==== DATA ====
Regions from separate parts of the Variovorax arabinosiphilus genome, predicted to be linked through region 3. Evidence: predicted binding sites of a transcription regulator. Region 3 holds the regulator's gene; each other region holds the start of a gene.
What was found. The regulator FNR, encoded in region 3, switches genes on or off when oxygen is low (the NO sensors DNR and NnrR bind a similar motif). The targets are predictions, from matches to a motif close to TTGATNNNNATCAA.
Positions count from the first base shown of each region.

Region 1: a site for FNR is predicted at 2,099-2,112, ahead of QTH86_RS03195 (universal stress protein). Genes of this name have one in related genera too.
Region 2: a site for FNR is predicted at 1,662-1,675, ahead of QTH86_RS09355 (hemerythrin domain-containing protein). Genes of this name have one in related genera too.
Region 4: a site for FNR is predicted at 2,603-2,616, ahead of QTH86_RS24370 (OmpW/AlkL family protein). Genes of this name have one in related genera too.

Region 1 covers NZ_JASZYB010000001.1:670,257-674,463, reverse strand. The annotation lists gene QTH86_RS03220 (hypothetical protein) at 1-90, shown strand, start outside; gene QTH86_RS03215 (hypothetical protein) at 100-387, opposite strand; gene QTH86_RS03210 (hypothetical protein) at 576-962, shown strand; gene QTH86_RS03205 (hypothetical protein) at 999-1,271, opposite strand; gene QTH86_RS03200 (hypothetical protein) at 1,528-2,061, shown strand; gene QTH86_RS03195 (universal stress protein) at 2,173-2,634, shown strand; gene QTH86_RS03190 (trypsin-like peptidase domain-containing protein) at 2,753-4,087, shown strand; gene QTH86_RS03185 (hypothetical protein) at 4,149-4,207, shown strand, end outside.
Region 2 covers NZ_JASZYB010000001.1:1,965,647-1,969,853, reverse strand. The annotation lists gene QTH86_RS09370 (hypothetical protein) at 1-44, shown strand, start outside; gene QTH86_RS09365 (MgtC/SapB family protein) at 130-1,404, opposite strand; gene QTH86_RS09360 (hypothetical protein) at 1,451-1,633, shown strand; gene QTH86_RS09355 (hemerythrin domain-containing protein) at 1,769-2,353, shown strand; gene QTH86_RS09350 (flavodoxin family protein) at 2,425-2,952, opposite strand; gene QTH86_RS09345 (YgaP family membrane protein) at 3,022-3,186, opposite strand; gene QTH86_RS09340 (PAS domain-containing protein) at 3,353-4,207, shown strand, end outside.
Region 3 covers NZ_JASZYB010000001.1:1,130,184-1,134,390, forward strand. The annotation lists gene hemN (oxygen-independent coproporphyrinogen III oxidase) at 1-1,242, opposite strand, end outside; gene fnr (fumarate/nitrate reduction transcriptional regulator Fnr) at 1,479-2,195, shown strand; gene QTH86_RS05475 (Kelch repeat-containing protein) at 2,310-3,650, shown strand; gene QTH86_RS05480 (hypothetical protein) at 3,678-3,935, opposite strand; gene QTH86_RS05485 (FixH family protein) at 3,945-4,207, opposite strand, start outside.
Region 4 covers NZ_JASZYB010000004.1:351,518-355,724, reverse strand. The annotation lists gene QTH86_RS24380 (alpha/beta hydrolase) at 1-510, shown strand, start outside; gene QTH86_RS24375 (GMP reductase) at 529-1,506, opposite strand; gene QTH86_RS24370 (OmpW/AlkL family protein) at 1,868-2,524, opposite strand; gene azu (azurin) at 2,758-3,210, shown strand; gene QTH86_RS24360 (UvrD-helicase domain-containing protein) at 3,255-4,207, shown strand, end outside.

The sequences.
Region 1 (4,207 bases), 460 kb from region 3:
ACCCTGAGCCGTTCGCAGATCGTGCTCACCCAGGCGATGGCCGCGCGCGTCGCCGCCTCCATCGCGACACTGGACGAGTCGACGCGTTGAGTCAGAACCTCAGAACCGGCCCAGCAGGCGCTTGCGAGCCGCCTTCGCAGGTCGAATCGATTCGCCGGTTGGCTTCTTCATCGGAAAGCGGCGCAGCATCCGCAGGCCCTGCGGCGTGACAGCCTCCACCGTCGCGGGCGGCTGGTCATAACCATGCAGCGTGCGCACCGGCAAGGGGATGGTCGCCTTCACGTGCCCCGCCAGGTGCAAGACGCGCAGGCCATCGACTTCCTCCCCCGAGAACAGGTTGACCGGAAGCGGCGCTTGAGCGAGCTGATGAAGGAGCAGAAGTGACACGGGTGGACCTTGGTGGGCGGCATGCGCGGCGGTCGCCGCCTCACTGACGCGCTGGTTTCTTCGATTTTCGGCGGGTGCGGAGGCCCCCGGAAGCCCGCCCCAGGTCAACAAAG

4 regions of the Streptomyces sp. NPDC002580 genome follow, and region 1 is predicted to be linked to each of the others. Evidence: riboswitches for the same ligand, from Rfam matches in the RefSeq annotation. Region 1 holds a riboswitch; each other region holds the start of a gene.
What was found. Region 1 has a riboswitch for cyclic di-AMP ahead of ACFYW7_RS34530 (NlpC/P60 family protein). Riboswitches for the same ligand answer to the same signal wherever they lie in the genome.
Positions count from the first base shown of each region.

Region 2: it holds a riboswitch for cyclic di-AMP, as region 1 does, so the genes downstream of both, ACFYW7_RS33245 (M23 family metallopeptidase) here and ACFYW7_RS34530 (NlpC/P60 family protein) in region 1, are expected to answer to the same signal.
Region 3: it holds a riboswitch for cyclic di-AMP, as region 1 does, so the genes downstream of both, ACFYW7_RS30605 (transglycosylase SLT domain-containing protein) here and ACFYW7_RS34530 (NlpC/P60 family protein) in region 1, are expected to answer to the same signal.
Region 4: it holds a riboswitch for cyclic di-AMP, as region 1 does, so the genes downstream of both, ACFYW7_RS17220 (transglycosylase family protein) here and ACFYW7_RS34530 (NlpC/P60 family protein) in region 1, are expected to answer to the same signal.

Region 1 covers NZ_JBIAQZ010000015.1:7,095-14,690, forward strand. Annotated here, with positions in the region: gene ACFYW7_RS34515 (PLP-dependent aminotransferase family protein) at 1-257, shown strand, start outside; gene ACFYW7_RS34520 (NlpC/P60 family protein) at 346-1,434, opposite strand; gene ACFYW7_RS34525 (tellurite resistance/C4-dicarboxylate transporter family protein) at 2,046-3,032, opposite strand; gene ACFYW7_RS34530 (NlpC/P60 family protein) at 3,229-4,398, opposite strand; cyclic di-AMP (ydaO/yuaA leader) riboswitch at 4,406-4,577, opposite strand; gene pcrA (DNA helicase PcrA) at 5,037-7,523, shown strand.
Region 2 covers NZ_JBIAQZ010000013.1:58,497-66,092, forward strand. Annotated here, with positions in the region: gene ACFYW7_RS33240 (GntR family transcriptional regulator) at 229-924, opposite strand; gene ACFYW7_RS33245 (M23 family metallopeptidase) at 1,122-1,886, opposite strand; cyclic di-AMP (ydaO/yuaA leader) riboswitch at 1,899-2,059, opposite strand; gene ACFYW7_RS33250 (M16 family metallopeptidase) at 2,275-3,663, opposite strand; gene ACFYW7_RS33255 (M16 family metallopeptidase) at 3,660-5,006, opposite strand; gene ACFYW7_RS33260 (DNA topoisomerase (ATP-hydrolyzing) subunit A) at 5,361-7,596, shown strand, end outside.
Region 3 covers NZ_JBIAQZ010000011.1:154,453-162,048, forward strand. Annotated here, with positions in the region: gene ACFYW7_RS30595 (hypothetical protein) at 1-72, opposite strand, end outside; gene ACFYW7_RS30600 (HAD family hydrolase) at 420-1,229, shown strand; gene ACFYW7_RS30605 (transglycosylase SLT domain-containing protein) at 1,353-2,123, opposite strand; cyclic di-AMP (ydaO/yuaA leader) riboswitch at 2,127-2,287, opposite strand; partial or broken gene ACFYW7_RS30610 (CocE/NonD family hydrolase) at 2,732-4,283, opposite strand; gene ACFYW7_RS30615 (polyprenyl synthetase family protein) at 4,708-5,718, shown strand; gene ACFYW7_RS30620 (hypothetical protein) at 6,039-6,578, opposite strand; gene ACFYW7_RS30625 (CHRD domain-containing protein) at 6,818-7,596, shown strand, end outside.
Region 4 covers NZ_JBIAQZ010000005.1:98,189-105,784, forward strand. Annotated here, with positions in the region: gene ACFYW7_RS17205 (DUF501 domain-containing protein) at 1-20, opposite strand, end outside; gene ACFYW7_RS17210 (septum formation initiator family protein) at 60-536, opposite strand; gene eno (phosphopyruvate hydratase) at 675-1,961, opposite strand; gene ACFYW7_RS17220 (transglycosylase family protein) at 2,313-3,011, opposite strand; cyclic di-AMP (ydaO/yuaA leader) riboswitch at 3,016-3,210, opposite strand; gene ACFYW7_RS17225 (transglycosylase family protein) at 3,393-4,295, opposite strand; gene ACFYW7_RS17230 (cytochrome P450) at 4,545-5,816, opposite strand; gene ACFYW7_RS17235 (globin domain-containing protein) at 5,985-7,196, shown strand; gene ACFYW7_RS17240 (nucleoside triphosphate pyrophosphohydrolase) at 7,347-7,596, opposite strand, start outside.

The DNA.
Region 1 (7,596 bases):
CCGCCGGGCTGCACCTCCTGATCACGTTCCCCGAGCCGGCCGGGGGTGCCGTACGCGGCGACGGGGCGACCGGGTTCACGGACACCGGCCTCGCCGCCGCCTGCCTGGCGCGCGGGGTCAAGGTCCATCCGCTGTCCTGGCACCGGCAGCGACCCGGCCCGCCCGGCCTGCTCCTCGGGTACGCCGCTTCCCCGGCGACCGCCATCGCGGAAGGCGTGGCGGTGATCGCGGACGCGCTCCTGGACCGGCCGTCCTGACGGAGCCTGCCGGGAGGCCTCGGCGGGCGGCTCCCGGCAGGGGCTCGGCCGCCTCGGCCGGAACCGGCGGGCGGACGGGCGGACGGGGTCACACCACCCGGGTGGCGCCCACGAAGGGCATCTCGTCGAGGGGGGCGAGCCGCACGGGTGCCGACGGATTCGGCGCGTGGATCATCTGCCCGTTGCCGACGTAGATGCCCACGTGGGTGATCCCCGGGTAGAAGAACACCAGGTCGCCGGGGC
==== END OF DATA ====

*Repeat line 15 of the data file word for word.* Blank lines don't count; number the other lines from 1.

What was found. Region 1 has a riboswitch for cyclic di-AMP ahead of ACFYW7_RS34530 (NlpC/P60 family protein). Riboswitches for the same ligand answer to the same signal wherever they lie in the genome.